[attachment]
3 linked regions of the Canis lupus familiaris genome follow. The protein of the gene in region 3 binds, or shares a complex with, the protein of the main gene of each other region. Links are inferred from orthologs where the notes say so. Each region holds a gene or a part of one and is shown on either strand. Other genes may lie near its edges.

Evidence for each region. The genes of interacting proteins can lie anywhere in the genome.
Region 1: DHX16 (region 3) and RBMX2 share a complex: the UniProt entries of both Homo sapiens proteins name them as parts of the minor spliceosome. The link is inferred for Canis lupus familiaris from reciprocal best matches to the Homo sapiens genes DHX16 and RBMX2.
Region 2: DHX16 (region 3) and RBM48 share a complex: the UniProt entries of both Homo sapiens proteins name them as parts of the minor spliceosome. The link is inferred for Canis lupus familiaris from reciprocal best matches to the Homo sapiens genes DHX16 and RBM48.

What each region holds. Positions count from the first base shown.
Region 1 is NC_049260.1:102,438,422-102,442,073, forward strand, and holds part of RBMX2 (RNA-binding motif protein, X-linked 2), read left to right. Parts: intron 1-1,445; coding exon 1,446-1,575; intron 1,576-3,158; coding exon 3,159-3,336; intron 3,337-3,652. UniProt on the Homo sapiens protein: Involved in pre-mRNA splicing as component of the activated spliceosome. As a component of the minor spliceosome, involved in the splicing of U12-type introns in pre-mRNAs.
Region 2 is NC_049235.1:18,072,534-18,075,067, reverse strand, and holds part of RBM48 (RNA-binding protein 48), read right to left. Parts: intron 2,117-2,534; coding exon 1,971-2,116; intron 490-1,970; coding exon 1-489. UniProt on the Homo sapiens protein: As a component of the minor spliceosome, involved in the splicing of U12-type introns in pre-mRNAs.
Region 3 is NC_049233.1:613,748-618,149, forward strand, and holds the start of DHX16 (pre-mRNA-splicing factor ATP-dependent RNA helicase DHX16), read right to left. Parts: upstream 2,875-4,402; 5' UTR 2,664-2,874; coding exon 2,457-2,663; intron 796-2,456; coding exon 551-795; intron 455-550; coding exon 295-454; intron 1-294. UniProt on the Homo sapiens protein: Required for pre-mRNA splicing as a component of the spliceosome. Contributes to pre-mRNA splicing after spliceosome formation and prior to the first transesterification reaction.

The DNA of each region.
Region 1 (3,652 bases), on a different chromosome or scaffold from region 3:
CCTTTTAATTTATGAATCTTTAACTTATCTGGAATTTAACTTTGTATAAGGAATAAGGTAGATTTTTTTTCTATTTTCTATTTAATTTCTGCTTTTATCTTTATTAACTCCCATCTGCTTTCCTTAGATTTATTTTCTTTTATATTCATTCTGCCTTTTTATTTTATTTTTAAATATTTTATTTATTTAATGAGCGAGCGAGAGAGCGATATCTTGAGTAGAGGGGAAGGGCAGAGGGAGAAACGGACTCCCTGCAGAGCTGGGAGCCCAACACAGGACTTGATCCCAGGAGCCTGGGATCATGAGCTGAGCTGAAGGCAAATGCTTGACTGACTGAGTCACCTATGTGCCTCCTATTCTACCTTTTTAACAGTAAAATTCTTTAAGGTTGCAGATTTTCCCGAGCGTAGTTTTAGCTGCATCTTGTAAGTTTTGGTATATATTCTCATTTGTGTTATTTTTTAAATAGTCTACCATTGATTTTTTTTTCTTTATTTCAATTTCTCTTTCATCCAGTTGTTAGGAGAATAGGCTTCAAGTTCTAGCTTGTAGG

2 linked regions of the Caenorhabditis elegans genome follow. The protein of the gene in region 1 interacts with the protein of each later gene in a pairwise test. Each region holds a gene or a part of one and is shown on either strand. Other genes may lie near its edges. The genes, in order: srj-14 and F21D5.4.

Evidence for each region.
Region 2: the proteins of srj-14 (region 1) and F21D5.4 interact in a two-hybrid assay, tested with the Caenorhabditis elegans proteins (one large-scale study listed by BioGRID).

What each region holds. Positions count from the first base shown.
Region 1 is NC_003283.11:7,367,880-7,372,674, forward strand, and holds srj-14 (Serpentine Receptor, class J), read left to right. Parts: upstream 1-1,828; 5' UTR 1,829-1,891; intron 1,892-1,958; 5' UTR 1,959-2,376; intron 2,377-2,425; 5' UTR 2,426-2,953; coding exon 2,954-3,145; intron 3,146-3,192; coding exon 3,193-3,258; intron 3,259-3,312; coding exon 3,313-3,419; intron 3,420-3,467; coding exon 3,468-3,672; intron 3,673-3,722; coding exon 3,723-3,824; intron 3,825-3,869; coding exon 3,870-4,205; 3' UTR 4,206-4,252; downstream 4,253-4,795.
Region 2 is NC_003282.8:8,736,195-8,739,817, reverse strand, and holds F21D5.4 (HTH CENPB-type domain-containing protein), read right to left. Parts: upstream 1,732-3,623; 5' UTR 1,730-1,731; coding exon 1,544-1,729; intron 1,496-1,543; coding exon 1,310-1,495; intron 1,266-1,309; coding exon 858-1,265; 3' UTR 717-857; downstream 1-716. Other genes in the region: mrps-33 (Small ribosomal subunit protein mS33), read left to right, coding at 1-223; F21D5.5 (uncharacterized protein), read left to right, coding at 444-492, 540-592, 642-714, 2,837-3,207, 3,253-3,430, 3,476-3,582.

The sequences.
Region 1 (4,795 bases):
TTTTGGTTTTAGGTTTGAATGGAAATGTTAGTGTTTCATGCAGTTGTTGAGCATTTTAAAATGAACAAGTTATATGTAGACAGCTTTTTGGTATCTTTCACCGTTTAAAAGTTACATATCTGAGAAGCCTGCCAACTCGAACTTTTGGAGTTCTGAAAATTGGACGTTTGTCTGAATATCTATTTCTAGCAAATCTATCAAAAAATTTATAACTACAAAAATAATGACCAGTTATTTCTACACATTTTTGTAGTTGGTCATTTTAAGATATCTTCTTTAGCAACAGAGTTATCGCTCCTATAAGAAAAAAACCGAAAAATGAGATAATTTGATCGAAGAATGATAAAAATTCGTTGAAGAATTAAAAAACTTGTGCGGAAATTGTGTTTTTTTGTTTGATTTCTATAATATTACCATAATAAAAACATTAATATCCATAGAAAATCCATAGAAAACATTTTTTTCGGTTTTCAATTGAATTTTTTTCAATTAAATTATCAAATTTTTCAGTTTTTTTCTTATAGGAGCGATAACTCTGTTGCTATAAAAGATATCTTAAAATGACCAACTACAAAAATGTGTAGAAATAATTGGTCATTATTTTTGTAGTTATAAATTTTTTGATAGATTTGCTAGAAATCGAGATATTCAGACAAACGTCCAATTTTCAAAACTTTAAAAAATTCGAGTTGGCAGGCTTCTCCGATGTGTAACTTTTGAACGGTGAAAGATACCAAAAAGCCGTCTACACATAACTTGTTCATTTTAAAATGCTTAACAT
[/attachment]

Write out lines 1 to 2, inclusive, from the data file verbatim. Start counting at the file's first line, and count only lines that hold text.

3 linked regions of the Canis lupus familiaris genome follow. The protein of the gene in region 3 binds, or shares a complex with, the protein of the main gene of each other region. Links are inferred from orthologs where the notes say so. Each region holds a gene or a part of one and is shown on either strand. Other genes may lie near its edges.

Evidence for each region. The genes of interacting proteins can lie anywhere in the genome.